Australia has given nearly 11.8 million doses, with nearly 18 per cent of people aged 16 and over having received both doses of a coronavirus vaccine.

The urgency of Sydney’s current outbreak will continue to fuel the rollout in NSW, which may meet its target before Christmas, Prof Dore says.

“Right now vaccine hesitancy has fallen off a cliff. There’s a sense of urgency. You’ve got younger people coming forward for vaccination. We’ve got young people in intensive care and that absolutely is motivating people to look at vaccination as the way out of this.”

Prof Stears says while Ms Berejiklian says she is still aiming for zero-COVID, she is also now highlighting mass vaccination as Plan B if that doesn’t work.

“She’s now saying, ‘if we don’t get to zero, we might be OK’. I think the case numbers will decline, but it probably won’t get to zero. And therefore, she’s going to have to leave her stated position, which says, ‘we don’t think the zero is where we need to be anymore’.

Prof Stears says the premier will only be able to take this line when a certain number of people are vaccinated and it will take “political courage”.

“That’s still not what many people want to hear,” he said.

Hopes for summer

Despite a ramped-up vaccine rollout, Prof Dore expects restrictions to remain in place for the remainder of the year – though they may ease over time, become more localised and may apply more to unvaccinated people as time goes on.

“Hopefully we’ll get kids back to school. Hopefully there’ll be some resumption of sort of business activity in terms of hospitality, even under the stricter sort of guidance. So I think that we won’t be in this sort of hard lockdown for the rest of the year,” he said.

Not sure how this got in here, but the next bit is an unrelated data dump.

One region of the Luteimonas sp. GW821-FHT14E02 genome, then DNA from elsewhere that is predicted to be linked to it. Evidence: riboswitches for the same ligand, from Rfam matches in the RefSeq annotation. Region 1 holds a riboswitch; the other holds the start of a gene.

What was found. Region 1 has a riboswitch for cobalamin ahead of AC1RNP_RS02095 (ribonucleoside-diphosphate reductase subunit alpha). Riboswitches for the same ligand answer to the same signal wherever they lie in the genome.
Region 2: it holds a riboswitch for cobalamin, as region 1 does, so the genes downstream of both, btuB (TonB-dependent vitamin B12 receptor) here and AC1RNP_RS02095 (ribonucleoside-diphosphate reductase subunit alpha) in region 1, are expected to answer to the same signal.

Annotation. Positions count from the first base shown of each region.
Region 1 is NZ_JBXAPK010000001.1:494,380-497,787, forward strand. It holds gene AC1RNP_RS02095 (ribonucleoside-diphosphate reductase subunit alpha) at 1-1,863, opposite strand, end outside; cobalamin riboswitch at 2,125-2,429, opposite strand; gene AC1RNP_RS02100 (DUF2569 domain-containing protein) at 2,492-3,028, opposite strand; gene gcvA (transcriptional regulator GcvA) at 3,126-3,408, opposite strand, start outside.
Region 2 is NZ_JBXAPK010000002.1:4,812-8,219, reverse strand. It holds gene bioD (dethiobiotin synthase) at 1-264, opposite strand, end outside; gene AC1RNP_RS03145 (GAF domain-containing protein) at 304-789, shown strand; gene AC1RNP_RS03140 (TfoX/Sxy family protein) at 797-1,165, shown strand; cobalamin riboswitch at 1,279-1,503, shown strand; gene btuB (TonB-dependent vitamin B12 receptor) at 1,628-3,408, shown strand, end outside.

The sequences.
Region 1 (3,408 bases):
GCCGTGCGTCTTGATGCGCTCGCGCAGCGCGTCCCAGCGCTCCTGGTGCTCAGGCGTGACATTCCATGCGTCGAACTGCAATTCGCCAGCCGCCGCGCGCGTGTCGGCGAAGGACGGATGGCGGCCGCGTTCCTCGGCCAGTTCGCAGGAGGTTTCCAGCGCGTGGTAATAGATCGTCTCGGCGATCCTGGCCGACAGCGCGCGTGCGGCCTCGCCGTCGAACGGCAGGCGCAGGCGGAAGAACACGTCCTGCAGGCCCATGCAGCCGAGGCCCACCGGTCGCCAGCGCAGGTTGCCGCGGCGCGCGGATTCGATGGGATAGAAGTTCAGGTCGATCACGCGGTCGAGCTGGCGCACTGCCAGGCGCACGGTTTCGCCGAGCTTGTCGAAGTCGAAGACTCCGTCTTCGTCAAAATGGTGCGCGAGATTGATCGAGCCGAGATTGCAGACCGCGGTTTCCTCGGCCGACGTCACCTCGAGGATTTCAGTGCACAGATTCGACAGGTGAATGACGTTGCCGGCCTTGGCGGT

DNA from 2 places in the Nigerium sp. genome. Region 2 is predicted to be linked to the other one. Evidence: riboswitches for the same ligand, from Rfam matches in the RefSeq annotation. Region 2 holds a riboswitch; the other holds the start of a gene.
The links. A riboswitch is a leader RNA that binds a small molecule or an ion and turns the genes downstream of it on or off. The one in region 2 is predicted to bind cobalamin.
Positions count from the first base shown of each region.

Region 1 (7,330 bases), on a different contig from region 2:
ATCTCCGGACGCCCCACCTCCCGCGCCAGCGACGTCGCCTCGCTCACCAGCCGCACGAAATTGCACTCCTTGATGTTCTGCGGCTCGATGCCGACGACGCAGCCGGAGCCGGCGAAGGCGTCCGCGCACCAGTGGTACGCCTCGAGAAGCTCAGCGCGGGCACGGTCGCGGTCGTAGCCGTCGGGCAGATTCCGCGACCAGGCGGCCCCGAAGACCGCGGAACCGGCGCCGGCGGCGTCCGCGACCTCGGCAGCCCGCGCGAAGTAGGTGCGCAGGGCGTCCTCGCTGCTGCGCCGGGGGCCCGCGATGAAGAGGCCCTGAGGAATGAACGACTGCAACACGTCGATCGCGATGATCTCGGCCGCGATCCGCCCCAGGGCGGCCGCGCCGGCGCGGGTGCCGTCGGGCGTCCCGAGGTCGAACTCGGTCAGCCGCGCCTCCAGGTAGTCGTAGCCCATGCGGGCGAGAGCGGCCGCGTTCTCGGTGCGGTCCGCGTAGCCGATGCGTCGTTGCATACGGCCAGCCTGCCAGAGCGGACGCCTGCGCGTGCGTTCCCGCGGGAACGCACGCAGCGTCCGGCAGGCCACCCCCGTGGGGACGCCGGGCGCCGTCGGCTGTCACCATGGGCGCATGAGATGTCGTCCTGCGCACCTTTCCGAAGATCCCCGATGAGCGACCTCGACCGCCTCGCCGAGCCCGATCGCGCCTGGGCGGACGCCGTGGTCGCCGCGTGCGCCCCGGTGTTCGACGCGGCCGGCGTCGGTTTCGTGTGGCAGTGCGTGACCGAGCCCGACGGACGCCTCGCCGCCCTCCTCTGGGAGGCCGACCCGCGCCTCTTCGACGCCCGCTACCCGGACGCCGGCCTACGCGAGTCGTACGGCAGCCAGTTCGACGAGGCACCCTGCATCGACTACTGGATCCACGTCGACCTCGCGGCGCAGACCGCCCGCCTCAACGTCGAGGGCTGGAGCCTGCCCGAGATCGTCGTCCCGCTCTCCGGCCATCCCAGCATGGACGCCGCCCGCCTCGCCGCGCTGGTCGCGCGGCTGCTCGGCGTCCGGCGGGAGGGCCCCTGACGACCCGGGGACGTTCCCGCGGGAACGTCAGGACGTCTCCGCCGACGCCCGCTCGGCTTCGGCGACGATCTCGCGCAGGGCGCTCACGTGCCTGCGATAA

Prof Baxter believes the warmer summer weather combined with higher rates of vaccination over coming months could turn things around for Sydney.

But before that happens, it’s about improving performance in this outbreak. And Sydney still has plenty of tools in its toolbox when it comes to lockdown, she says.

These include closing shops that are able to sell online or through click and collect such as pet supplies stores, mandating masks and better masks, slimming down the categories of essential workers, and halting elective surgery.

“They still haven’t done everything that could be done to stop the outbreak. These are things that could potentially have an impact,” she said.

Alongside these measures, she says it’s about ramping up vaccination levels as quickly as possible, particularly in LGAs of concern and among essential workers. It’s also about making vaccinations not just available but easy – and finding creative ways to promote them to different cohorts.

This year and beyond

Prof Stears agrees we’re in a holding pattern until vaccination levels are where they need to be. But this is also a time to be planning ahead, he says.

This means looking into rapid antigen testing and how this may work, creating a roadmap for schools returning and how to make them safe, and making a plan for subsequent outbreaks.

“You’ve got to make sure that even even when you’re in the midst of a crisis, you’re preparing for the next one, because otherwise we’ll find ourselves in the same situation again,” he said.

People are less willing to endure long lockdowns now there are vaccines, he says, especially when they turn on the TV and see schools open around the world and countries creating COVID-safe plans.

“People aren’t saying we need to stick with zero forever and nothing else will do. They’re in fact saying what we want from our political leaders is a new plan,” he said.

“It’s got to be a good plan. It’s got to keep us safe. But it’s got to be one which is suitable to where we are now in 2021 and not where we were in 2020.”